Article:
Do You Really Need an Editor?

by Robert Gregory Browne

The short answer to the above question we most often hear is this: Yes. Every book needs an editor. And while Joe gave us a nice set of tools for self-editing last week, I’d like to take a moment to answer this question on a more philosophical level.

I spend a lot of time on Facebook. And one day I floated the idea that not every writer and every book needs an editor.

That’s right. I said it.

I’m sure you can imagine the howls of protest. One author was so incensed by this suggestion that he simply would not leave the comment section in peace, and I, of course, took the bait (never take the bait) and engaged in a fairly heated “discussion” about the topic.

The point I made then and will float now is that in nearly every solo creative pursuit I can think of—painting, songwriting, composing, sculpting, furniture making, origami folding, calligraphy, graphic design, illustrating, etc.—you never hear anyone say to these artists, “Make sure you pass that work through an editor.”

So this begs another couple of questions:

Why do people assume—including many authors—that a book simply can’t survive without the help of a good developmental editor? Why is it a commonly held belief that every writer needs someone to help him or her see the forest from the trees before they embarrass themselves with plot holes and shaky character motivation?

Now keep in mind that I’m not talking about a copy editor. I will join the chorus in that regard and say every book needs a copy editor and proof readers, simply because the size of your typical book requires that grammar and typos be caught.

But why do we automatically assume that every author needs a developmental editor?

I’m not suggesting, of course, that some authors don’t need one, but I also believe that many veteran authors—the guys and gals who have been doing this job for years and are pretty damn good at what they do—already know how to tell a fine story, and can quite successfully produce and publish a compelling, well-written book without any help from anyone else.

I know an author who uses only a copy editor on his books, and he’s extremely successful. His books sell like hotcakes, so he must be doing something right.

My own books get a light edit from a writer friend, but the notes are usually minimal and she often says, “this is how I’d change it, but really, it’s great the way it is.” My only real reason for passing it through her is that a) I highly value her opinion; and b) my confidence as a writer is lacking just enough that I figure I should get a second opinion.

But the truth is, after writing about twenty novels, I’m not sure I need an editor at all.

I’m not huge on conspiracy theories, but I suspect the “required” editor/author meme started decades ago when authors were forced to stop self-publishing and go through publishing houses to get their work out to the public. I think the idea of each book needing an editor grew out of the publisher’s desire to make his services more attractive to the author, and to give said publisher greater control over what should and shouldn’t be published (and how much money he could grab in the process).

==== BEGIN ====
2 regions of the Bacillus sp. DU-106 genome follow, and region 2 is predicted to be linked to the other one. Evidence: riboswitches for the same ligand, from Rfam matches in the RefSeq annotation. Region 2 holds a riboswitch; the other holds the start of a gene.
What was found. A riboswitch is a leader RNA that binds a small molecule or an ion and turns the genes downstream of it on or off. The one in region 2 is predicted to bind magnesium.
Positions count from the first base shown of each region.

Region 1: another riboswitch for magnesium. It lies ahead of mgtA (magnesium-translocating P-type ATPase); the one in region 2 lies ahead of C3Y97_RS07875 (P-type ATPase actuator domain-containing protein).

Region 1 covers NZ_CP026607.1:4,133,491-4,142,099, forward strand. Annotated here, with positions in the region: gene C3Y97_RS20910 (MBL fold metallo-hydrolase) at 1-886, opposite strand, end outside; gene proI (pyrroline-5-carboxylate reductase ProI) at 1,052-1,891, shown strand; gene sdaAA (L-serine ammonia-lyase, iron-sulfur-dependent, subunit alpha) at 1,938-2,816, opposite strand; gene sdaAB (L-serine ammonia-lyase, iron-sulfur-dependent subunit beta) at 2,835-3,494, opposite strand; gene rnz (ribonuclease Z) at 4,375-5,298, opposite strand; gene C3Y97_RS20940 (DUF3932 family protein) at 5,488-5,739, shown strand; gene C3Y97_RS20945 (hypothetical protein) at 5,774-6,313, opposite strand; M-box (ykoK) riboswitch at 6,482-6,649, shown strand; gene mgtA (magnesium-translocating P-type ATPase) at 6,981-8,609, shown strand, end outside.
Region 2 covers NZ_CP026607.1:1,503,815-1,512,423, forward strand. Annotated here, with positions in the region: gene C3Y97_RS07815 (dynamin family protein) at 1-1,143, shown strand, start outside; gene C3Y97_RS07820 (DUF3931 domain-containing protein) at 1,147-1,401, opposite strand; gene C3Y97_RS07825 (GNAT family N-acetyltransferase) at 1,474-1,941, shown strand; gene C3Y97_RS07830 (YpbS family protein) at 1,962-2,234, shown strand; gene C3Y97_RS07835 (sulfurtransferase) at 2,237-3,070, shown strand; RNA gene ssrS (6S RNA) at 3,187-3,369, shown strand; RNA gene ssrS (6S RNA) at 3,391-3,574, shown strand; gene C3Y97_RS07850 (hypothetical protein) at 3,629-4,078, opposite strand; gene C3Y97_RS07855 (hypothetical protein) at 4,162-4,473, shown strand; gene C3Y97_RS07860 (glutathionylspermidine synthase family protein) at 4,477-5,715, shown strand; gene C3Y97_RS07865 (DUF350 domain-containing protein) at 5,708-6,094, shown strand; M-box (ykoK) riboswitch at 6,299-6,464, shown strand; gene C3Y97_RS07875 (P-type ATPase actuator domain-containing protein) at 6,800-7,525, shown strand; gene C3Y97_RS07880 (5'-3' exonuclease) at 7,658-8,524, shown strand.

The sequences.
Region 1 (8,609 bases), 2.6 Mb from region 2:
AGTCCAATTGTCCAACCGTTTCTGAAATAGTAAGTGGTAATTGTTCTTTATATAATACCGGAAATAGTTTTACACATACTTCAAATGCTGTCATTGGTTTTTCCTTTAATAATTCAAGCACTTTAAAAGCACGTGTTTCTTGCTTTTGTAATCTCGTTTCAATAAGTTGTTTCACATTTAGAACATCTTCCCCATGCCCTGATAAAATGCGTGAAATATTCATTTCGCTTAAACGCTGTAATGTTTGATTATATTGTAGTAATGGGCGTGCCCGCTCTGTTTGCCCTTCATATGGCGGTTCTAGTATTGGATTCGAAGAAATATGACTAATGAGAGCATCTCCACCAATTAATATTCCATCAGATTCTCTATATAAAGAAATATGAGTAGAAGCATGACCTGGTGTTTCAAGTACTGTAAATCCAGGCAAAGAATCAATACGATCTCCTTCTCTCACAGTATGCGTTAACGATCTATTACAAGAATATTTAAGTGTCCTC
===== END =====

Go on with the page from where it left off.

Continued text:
Now, as I said in my last post, some writers highly value the back and forth they get from an editor and it helps them write the book they want to write. And if that’s they’re particular desire, and it works for them, that’s wonderful.

But I firmly believe that many authors are seasoned enough that this step in the process is unnecessary and they can simply use Joe’s tips to edit their own work.

Just like painters do. And songwriters. And composers. And…

And lawyers writing a closing argument. If a guy who’s writing to keep someone from going to jail doesn’t need an editor, then why should we?

We are, after all, only writing to entertain, and it’s ultimately the readers who will decide whether or not our story sucks.

If you feel, personally, that your work will benefit from the back and forth an editor brings to the table, then by all means go for it. But if you have the chops, going without an editor is not a sin against literature.

Or is it? You tell me what you think.

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28 thoughts on “Do You Really Need an Editor?

  1. Personally, I get confused by the many forms of “editor” that are tossed around among writers so I had to look up developmental editor and see what exactly they do. My first thought on reading their duties was “this is what your trusted crit partners are for”.

    I have no doubt that inexperienced authors like myself benefit by a good pro-edit. But as with much of the “You MUST do” advice in writing, it is not iron-clad, but a guideline.

    • I lot of people get confused by this. As much as I’d like to “kill” them sometimes, a great copy editor is a must. You can ignore them as well, but only if they’re screwing with your voice. And great copy editors are smart enough to know they should never do this.

  2. A lot to chew on, Rob. I know I benefited hugely early in my career by getting to work with a quality content editor, who was the main reason I entered into a contract with that particular house. If a newish writer can find someone like that, it would be worth the investment.

    Over time, as one grows in the craft, a group of trusted beta readers might be able to perform the same function. A writer does need other eyes on the project at some point, though.

    I will note that the best trial lawyers do use consultants and focus groups to help shape their arguments and strategies. The younger ones might lean on a senior partner early on, just like with a great editor.